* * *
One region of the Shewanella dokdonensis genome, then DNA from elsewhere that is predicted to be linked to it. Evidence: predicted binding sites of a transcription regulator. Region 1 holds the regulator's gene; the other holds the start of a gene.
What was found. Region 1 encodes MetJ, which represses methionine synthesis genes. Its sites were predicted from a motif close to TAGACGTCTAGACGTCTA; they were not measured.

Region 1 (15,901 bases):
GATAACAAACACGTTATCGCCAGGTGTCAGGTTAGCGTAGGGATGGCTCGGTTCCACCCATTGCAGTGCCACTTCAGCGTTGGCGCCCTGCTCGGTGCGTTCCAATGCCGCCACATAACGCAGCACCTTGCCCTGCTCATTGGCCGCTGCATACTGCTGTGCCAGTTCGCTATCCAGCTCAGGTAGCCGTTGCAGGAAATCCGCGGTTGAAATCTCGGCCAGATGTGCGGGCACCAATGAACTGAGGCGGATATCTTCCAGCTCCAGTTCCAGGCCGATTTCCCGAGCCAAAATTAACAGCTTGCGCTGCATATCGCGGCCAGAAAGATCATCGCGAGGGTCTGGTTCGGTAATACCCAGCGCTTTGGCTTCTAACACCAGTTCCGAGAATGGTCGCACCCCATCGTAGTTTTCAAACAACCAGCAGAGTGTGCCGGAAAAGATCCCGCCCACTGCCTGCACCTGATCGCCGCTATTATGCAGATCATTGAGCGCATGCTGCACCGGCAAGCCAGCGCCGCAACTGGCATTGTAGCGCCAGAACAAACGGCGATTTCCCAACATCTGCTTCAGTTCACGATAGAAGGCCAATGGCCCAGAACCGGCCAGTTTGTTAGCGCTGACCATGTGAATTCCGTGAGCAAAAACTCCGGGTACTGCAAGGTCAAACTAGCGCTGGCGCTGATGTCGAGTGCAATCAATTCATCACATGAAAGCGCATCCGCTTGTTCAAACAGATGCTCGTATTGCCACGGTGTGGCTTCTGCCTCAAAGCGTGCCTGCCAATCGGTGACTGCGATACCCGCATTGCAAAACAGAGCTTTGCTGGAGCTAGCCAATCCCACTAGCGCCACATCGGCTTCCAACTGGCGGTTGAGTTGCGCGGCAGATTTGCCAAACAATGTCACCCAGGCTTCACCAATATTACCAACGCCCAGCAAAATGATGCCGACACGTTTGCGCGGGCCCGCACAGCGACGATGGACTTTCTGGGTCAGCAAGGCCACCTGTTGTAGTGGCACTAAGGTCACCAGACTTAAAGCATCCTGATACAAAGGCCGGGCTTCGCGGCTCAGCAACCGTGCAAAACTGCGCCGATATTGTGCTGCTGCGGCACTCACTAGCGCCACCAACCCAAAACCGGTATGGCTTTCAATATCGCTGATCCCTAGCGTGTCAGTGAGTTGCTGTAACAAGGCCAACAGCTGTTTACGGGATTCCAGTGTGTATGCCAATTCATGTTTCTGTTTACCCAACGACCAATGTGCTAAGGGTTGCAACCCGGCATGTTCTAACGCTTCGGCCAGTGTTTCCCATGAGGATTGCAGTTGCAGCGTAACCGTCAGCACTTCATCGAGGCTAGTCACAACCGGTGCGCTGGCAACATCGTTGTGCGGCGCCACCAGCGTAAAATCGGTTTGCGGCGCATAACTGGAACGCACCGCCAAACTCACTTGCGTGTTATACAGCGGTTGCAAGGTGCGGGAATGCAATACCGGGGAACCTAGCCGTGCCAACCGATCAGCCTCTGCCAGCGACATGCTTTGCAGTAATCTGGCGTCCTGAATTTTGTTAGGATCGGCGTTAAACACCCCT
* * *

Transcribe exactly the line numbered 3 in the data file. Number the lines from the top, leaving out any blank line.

Region 1 (15,901 bases):